In Craig Johnson’s “The Skeleton Twins,” SNL alumni Bill Hader and Kristin Wiig get their shot at playing dramatic roles, as Milo and Maggie. Two basket-case twins that haven’t seen each other in ten years. They used to be close but a family tragedy violently took away their innocence when they were in their early teens. So they started down their different self-destructive paths. “The Skeleton Twins” is a gloomy movie. Very gloomy indeed. There are not one, but three instances of attempted suicide. Thankfully the performances from Wiig and Hader—and a few supporting players—make the picture worthwhile and Johnson knows to inject humor into the mix to ease some of the melancholy.
The movie begins with both siblings attempting suicide but Milo—who is also gay—is the more screwed up of the two. So before Maggie can drown herself in pills and liquor she gets a call from the hospital about her brother, who’s since moved to L.A. and become a struggling actor. For a change of pace, Maggie brings Milo back with her to their hometown in upstate New York to live with her and her husband Lance (Luke Wilson, when was the last time he was in a movie and not a cell phone commercial?). Anytime attempted suicide is involved—especially when it’s the inciting incident—there’s always a large amount of uneasiness and embarrassment between the characters. The first few interactions between them are awkward, as Maggie tries to reconnect with Milo and he hides behind a defensive wall of sarcasm, both trying to side step the issue.
Before long that awkwardness dissolves and they start going at each other’s throats. “The Skeleton Twins” can best be described as: two dysfunctional siblings telling one another how to live when neither is even remotely qualified to give such advice. Maggie accuses Milo of being a child—which is kind of true—and berates him about getting his act straight. Meanwhile she’s cheated on Lance with four other guys. Most of the time this can be entertaining to watch, I’m a sucker for a good movie argument, especially when it makes you feel awkward and uneasy as well. Plus that’s fifty percent of what siblings do anyways.
Hader plays the role of Milo with flamboyance and sass but he never goes too over-the-top with it. Milo is a real person, not a gay stereotype and Hader does a fantastic job of bringing the viewer into Milo’s psyche, letting us experience right along with him the great amount of pain he’s suffering. Not only that, Hader doesn’t let Milo’s homosexuality completely define who he is, in fact you don’t notice it after a while. As good as Hader is though, Wiig is even better and she has the more difficult role to play. Where Milo is more outwardly reckless and self destructive, Maggie is more inwardly reckless and self-destructive. By getting married and taking a mundane, routine job as a dental hygienist Maggie is trying to live a normal, stable life and tries to convince herself that she’s happy when she isn’t. For a majority of the movie she puts on a happy face, masking her unhappiness and shame.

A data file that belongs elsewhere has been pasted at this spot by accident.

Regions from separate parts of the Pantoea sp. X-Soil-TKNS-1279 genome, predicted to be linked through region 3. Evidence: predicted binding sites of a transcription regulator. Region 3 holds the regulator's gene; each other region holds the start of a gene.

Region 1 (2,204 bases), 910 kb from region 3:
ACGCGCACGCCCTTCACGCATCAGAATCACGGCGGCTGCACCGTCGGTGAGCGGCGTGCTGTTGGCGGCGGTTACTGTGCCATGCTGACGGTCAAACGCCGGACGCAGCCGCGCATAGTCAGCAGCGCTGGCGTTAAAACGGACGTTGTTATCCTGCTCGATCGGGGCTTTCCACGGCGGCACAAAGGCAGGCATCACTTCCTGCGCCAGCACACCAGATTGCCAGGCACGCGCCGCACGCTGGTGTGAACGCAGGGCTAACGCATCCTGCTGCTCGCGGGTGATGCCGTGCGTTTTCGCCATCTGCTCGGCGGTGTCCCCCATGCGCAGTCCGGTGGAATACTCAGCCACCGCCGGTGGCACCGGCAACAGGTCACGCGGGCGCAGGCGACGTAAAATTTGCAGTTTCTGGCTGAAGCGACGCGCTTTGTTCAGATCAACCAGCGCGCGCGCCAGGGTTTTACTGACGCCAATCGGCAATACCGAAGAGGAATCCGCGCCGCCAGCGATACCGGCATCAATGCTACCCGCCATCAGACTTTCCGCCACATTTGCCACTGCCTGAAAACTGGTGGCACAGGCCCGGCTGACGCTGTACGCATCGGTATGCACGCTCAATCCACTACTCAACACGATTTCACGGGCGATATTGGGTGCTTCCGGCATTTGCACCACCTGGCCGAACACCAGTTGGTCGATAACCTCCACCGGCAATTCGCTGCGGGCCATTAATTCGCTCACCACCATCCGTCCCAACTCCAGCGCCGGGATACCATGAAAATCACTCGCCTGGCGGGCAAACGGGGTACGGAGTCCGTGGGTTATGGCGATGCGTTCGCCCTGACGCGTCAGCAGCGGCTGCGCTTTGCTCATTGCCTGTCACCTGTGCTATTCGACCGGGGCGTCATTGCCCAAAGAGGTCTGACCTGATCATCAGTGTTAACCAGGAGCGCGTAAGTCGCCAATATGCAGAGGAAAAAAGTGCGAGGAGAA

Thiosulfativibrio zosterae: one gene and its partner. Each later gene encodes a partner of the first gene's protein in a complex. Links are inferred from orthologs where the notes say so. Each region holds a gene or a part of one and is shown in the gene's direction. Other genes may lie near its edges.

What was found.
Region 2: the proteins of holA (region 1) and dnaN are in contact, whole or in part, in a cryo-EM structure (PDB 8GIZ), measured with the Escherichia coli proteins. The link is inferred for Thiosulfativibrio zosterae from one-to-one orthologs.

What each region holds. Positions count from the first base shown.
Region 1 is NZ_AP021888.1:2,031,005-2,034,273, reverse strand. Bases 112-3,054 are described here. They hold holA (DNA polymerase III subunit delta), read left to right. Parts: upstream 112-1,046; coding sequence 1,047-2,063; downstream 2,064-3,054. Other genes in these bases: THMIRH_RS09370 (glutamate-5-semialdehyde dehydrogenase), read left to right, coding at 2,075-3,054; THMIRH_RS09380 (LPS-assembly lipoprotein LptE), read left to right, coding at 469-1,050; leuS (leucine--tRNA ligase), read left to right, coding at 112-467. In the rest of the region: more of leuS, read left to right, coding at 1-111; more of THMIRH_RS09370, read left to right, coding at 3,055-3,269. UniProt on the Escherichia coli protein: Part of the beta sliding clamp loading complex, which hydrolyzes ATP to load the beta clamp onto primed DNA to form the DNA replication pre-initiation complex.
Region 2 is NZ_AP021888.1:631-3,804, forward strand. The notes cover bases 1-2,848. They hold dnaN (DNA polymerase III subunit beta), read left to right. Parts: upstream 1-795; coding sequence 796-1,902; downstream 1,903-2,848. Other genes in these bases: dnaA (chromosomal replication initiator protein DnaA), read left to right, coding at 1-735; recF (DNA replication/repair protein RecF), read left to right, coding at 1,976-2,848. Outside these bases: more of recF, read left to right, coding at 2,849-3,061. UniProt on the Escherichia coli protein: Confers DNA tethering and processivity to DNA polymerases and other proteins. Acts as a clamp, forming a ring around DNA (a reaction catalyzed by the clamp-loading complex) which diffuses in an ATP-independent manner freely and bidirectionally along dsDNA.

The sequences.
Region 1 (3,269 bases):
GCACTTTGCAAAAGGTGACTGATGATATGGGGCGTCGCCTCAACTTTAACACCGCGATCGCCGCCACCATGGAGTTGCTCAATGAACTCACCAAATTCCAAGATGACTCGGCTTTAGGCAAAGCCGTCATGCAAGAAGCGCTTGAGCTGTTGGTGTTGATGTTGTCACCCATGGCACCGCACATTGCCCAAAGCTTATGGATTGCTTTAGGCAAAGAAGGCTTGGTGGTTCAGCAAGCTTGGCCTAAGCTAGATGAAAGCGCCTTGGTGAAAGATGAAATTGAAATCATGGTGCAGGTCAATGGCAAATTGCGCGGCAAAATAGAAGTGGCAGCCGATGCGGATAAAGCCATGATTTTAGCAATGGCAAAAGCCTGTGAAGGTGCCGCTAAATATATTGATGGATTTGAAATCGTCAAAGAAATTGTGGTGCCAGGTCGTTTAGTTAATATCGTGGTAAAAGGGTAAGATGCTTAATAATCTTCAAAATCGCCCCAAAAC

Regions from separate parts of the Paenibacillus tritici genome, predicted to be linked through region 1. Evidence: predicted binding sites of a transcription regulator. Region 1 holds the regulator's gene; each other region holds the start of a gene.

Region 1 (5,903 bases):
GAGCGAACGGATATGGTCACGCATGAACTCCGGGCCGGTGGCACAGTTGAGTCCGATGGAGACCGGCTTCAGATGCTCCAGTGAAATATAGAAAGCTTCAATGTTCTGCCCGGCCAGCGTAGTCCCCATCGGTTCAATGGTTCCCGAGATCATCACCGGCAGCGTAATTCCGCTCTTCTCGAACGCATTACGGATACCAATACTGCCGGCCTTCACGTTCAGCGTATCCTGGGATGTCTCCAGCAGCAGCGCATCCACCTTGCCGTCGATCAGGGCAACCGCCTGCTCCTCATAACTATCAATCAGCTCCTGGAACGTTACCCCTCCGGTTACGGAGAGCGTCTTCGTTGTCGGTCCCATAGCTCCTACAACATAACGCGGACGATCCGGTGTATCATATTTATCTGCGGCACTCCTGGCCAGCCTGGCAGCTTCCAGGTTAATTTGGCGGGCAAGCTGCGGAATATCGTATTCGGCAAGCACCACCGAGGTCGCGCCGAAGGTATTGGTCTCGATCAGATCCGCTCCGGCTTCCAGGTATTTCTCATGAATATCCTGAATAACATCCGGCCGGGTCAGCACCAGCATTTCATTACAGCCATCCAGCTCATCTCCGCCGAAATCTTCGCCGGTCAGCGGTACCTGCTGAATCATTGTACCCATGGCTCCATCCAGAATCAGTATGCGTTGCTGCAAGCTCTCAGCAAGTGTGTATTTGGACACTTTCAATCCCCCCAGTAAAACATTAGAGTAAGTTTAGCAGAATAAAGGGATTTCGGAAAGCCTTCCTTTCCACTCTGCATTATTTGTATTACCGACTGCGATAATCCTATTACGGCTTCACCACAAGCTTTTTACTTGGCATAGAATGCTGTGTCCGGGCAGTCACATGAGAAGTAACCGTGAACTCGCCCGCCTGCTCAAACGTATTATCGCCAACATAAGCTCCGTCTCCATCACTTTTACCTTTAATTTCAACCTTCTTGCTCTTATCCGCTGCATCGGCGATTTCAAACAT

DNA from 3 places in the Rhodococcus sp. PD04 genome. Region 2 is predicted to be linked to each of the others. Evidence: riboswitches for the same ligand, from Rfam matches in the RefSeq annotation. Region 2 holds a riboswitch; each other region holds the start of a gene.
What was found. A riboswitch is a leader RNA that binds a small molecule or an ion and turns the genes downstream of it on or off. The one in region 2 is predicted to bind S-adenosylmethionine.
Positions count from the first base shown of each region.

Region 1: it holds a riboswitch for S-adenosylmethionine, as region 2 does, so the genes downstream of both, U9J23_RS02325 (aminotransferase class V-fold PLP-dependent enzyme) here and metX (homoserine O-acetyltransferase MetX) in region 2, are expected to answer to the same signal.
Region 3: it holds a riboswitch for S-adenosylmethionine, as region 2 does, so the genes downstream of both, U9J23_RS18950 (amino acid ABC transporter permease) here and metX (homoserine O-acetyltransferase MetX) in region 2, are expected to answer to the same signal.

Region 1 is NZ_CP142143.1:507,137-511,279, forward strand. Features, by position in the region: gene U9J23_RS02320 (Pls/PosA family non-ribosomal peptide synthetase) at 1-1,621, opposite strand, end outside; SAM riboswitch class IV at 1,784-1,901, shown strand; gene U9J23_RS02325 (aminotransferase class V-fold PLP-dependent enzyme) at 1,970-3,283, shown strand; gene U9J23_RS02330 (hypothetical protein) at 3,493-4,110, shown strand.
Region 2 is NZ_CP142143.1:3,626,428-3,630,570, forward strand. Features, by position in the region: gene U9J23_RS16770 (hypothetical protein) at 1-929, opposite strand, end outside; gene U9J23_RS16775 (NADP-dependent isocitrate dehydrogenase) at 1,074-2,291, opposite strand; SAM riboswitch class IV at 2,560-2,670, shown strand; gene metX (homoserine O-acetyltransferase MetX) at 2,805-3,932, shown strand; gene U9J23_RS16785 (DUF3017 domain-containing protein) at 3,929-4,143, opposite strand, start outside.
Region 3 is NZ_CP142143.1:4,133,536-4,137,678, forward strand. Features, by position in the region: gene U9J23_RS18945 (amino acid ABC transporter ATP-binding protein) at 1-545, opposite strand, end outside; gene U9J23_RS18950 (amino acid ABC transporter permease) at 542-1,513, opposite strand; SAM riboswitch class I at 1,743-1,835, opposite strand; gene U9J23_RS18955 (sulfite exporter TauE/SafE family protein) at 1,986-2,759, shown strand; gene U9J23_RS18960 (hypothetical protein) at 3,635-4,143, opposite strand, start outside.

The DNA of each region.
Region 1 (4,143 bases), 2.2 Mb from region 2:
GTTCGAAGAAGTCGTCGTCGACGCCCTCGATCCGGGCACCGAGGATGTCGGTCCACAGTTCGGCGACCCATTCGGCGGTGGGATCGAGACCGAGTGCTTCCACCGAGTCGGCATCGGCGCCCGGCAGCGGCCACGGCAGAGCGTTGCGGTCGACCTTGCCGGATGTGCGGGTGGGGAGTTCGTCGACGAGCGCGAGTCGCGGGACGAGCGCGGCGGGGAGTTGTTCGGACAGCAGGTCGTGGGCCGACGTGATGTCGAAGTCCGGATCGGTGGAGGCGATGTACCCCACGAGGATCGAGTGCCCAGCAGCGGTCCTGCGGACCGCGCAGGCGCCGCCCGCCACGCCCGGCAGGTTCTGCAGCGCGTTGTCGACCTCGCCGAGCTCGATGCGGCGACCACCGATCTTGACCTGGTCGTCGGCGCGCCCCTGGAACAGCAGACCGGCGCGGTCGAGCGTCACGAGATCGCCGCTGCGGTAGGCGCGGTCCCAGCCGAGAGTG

Wilson is also very good as Maggie’s benevolent, supportive husband and I appreciated that Johnson didn’t turn him into the bad guy. Lance isn’t ignorant, or homophobic, he isn’t a workaholic jerk—what an overused supporting character!-- who treats Maggie poorly. In fact he makes more of an effort to bond with Milo initially than Maggie and puts up with Milo’s snippiness. Overall, there’s nothing really wrong with Lance—other than perhaps living in his own world a little too often and not being aware of Maggie’s depression-- instead it’s Maggie who’s the mess. Lance doesn’t deserve to be cheated on.
However, it’s when Johnson also allows Hader and Wiig to utilize their playful, comedic sensibilities does “The Skeleton Twins” really excel. It’s only natural for some comedy to come out of drama; when times are bad you’ve got to find some way to make the best of it, have a laugh once in a while. Not only that, it shows progression and growth in the characters and story. Maggie and Milo do an awful lot of moping around and to see them ease up and have fun together shows progress. Shows that there’s still life inside of them and that they’re still capable of getting close again. In one of the best scenes—when they get high on laughing gas at Maggie’s work—they display a strong sense of intimacy and affection towards each other, a sense of intimacy they haven’t felt in ten years.